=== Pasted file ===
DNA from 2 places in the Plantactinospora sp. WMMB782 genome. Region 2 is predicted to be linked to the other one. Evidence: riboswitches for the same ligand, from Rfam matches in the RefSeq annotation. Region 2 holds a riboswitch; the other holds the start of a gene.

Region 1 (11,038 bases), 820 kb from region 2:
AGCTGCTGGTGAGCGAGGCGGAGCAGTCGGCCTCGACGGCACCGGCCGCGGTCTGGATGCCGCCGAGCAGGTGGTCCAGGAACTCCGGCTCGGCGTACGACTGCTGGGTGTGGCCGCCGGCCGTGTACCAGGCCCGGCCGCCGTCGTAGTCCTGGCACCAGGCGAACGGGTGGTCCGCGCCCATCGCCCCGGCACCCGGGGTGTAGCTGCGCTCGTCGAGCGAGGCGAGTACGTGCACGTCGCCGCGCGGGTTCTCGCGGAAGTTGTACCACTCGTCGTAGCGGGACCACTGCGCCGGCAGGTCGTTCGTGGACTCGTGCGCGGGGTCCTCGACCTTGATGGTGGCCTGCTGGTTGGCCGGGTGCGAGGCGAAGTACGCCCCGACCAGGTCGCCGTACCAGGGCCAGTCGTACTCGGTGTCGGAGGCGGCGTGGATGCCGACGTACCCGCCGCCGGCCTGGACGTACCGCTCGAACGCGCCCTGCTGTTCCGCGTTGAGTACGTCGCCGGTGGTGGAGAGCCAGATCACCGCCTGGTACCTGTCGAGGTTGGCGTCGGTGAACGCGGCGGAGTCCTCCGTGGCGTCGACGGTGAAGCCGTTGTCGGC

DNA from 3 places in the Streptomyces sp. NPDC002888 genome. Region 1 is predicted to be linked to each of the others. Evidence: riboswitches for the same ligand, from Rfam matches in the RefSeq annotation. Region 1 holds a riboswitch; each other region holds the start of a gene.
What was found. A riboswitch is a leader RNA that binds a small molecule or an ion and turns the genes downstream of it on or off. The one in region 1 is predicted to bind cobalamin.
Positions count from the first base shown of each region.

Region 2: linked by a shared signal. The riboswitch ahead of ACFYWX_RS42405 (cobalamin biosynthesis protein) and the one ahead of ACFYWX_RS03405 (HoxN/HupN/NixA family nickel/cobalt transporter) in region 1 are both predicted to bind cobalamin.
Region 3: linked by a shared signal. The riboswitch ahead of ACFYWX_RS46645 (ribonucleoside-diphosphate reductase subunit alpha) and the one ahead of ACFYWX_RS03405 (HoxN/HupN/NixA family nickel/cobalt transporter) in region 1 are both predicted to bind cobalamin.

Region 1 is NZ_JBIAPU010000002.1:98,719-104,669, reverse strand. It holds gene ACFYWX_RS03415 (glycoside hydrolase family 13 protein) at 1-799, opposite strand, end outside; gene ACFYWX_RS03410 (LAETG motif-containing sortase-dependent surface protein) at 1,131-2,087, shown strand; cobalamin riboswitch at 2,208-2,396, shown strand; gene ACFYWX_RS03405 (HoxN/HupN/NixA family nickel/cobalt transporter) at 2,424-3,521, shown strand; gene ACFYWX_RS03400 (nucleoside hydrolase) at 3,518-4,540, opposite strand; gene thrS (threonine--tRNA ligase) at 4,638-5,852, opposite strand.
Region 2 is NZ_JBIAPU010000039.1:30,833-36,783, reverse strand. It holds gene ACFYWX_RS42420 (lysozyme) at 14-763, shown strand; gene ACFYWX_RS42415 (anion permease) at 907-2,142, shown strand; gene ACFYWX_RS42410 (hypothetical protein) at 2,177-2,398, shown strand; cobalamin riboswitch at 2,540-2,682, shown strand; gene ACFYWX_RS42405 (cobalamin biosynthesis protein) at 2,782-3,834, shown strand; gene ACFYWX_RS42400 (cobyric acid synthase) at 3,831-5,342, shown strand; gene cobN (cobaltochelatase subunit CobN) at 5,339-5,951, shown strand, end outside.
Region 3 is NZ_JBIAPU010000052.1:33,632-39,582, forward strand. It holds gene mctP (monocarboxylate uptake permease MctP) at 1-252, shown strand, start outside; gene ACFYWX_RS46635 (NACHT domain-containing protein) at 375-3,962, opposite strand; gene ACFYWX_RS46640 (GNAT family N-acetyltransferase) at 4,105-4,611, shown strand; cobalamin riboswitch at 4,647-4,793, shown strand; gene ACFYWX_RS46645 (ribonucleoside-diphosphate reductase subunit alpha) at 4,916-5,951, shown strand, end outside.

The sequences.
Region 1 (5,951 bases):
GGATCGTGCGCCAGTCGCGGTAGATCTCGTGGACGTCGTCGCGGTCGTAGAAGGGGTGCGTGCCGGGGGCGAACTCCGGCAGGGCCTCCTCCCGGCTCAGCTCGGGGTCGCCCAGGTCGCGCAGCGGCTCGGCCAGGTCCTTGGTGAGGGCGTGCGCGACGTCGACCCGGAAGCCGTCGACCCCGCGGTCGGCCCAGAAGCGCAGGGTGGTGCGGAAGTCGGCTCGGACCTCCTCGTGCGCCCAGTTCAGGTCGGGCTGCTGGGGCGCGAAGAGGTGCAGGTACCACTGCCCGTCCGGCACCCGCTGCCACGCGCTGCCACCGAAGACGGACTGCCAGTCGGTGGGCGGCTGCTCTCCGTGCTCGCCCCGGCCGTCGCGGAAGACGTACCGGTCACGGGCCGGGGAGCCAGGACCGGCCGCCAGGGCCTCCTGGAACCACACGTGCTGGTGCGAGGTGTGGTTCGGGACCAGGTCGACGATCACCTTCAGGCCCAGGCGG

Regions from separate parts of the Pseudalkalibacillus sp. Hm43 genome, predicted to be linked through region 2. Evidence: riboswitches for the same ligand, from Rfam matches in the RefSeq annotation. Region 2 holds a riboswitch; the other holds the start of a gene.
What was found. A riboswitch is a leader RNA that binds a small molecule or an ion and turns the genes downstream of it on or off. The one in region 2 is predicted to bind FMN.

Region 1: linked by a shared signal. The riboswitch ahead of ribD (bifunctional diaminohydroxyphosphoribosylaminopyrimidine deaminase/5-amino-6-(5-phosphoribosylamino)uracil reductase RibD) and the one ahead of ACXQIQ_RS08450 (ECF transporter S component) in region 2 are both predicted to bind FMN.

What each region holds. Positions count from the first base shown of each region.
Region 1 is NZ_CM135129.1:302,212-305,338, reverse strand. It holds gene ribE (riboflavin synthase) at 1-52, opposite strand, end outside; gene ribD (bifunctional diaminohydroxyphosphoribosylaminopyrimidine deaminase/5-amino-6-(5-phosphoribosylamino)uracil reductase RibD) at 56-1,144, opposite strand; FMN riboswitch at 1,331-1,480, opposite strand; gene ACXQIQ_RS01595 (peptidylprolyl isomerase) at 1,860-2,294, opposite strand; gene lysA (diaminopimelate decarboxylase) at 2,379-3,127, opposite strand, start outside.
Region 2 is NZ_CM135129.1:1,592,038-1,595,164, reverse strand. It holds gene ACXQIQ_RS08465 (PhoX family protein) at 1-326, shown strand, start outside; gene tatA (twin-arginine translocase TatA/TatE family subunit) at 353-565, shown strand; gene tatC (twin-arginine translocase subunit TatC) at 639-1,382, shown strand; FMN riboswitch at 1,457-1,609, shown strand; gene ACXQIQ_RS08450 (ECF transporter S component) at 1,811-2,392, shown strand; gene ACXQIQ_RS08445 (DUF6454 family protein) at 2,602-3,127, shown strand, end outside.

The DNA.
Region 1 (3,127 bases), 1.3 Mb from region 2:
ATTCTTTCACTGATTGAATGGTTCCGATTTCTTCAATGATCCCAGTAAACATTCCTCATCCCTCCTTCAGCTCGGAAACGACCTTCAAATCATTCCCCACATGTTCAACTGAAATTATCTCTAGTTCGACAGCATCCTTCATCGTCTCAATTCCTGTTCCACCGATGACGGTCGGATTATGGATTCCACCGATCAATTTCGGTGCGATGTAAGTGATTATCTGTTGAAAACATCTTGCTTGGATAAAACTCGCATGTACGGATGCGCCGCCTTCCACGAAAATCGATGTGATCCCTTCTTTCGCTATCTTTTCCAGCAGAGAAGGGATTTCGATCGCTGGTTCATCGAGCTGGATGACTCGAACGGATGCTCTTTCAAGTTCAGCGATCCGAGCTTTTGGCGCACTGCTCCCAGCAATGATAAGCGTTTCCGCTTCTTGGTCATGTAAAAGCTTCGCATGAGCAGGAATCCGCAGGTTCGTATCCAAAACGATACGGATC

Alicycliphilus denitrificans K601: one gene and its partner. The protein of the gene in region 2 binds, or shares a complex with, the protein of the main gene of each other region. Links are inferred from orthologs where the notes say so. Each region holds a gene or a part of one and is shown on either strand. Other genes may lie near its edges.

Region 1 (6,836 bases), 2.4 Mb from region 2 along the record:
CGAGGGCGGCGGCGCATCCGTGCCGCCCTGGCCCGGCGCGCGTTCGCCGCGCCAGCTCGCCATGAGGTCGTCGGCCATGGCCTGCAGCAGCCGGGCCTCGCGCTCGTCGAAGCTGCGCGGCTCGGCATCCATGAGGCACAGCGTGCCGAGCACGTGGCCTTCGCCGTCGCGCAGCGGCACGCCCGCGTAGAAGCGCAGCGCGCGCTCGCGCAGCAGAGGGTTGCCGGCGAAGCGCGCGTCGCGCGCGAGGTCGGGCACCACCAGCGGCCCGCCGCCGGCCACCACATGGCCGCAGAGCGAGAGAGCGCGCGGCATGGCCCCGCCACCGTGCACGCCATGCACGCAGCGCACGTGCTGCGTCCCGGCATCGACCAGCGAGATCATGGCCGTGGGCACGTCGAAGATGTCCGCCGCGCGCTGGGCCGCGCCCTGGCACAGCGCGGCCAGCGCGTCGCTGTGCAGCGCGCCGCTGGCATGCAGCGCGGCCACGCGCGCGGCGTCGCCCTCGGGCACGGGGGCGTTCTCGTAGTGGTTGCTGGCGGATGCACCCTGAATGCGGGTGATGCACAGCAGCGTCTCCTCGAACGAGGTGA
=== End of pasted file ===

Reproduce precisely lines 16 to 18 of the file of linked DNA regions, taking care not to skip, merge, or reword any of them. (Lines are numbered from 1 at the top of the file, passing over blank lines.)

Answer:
What was found. A riboswitch is a leader RNA that binds a small molecule or an ion and turns the genes downstream of it on or off. The one in region 2 is predicted to bind FMN.

Region 1: linked by a shared signal. The riboswitch ahead of ribD (bifunctional diaminohydroxyphosphoribosylaminopyrimidine deaminase/5-amino-6-(5-phosphoribosylamino)uracil reductase RibD) and the one ahead of ACXQIQ_RS08450 (ECF transporter S component) in region 2 are both predicted to bind FMN.

What each region holds. Positions count from the first base shown of each region.